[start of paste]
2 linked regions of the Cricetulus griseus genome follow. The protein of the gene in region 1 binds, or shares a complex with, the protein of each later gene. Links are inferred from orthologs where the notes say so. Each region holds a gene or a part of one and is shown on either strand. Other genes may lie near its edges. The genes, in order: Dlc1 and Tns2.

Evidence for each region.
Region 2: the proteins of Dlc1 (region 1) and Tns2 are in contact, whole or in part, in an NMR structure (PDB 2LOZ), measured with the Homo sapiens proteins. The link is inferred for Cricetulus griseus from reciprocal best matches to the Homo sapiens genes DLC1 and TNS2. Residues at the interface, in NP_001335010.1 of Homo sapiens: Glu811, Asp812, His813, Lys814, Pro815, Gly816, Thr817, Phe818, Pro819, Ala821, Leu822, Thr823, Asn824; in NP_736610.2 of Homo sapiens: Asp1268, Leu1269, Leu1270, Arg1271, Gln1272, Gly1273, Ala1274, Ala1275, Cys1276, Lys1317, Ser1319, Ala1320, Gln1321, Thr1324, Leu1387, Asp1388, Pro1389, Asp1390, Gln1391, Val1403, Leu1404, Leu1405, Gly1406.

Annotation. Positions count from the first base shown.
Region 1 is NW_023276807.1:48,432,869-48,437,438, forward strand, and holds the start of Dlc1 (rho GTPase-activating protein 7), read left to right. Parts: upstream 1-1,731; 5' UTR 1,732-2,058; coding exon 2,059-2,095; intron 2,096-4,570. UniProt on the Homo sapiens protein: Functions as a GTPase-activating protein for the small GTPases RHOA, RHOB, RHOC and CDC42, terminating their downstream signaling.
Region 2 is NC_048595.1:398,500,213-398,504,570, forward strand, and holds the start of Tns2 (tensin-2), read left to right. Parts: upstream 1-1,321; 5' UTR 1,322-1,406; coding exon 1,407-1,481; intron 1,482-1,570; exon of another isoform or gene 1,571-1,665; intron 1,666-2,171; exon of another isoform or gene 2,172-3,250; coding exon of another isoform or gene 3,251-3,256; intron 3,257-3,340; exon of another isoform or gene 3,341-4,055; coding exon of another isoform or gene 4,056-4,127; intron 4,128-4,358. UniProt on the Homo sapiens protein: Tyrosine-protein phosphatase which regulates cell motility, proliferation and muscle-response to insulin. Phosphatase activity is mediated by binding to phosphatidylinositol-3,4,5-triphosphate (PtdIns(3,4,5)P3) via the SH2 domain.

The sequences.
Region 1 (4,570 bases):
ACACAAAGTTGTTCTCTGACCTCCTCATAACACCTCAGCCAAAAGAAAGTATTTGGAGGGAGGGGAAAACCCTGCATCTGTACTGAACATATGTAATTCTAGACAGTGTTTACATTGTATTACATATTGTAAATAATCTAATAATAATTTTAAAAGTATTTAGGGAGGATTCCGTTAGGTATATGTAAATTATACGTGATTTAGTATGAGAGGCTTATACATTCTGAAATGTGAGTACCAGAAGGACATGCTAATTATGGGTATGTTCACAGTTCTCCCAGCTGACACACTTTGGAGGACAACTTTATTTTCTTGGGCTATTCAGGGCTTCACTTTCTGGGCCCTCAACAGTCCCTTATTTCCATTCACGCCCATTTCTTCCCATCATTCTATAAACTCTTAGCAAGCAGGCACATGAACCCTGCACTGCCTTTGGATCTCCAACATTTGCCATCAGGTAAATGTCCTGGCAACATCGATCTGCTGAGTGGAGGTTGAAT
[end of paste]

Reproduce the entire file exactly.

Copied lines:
2 linked regions of the Cricetulus griseus genome follow. The protein of the gene in region 1 binds, or shares a complex with, the protein of each later gene. Links are inferred from orthologs where the notes say so. Each region holds a gene or a part of one and is shown on either strand. Other genes may lie near its edges. The genes, in order: Dlc1 and Tns2.

Evidence for each region.
Region 2: the proteins of Dlc1 (region 1) and Tns2 are in contact, whole or in part, in an NMR structure (PDB 2LOZ), measured with the Homo sapiens proteins. The link is inferred for Cricetulus griseus from reciprocal best matches to the Homo sapiens genes DLC1 and TNS2. Residues at the interface, in NP_001335010.1 of Homo sapiens: Glu811, Asp812, His813, Lys814, Pro815, Gly816, Thr817, Phe818, Pro819, Ala821, Leu822, Thr823, Asn824; in NP_736610.2 of Homo sapiens: Asp1268, Leu1269, Leu1270, Arg1271, Gln1272, Gly1273, Ala1274, Ala1275, Cys1276, Lys1317, Ser1319, Ala1320, Gln1321, Thr1324, Leu1387, Asp1388, Pro1389, Asp1390, Gln1391, Val1403, Leu1404, Leu1405, Gly1406.

Annotation. Positions count from the first base shown.
Region 1 is NW_023276807.1:48,432,869-48,437,438, forward strand, and holds the start of Dlc1 (rho GTPase-activating protein 7), read left to right. Parts: upstream 1-1,731; 5' UTR 1,732-2,058; coding exon 2,059-2,095; intron 2,096-4,570. UniProt on the Homo sapiens protein: Functions as a GTPase-activating protein for the small GTPases RHOA, RHOB, RHOC and CDC42, terminating their downstream signaling.
Region 2 is NC_048595.1:398,500,213-398,504,570, forward strand, and holds the start of Tns2 (tensin-2), read left to right. Parts: upstream 1-1,321; 5' UTR 1,322-1,406; coding exon 1,407-1,481; intron 1,482-1,570; exon of another isoform or gene 1,571-1,665; intron 1,666-2,171; exon of another isoform or gene 2,172-3,250; coding exon of another isoform or gene 3,251-3,256; intron 3,257-3,340; exon of another isoform or gene 3,341-4,055; coding exon of another isoform or gene 4,056-4,127; intron 4,128-4,358. UniProt on the Homo sapiens protein: Tyrosine-protein phosphatase which regulates cell motility, proliferation and muscle-response to insulin. Phosphatase activity is mediated by binding to phosphatidylinositol-3,4,5-triphosphate (PtdIns(3,4,5)P3) via the SH2 domain.

The sequences.
Region 1 (4,570 bases):
ACACAAAGTTGTTCTCTGACCTCCTCATAACACCTCAGCCAAAAGAAAGTATTTGGAGGGAGGGGAAAACCCTGCATCTGTACTGAACATATGTAATTCTAGACAGTGTTTACATTGTATTACATATTGTAAATAATCTAATAATAATTTTAAAAGTATTTAGGGAGGATTCCGTTAGGTATATGTAAATTATACGTGATTTAGTATGAGAGGCTTATACATTCTGAAATGTGAGTACCAGAAGGACATGCTAATTATGGGTATGTTCACAGTTCTCCCAGCTGACACACTTTGGAGGACAACTTTATTTTCTTGGGCTATTCAGGGCTTCACTTTCTGGGCCCTCAACAGTCCCTTATTTCCATTCACGCCCATTTCTTCCCATCATTCTATAAACTCTTAGCAAGCAGGCACATGAACCCTGCACTGCCTTTGGATCTCCAACATTTGCCATCAGGTAAATGTCCTGGCAACATCGATCTGCTGAGTGGAGGTTGAAT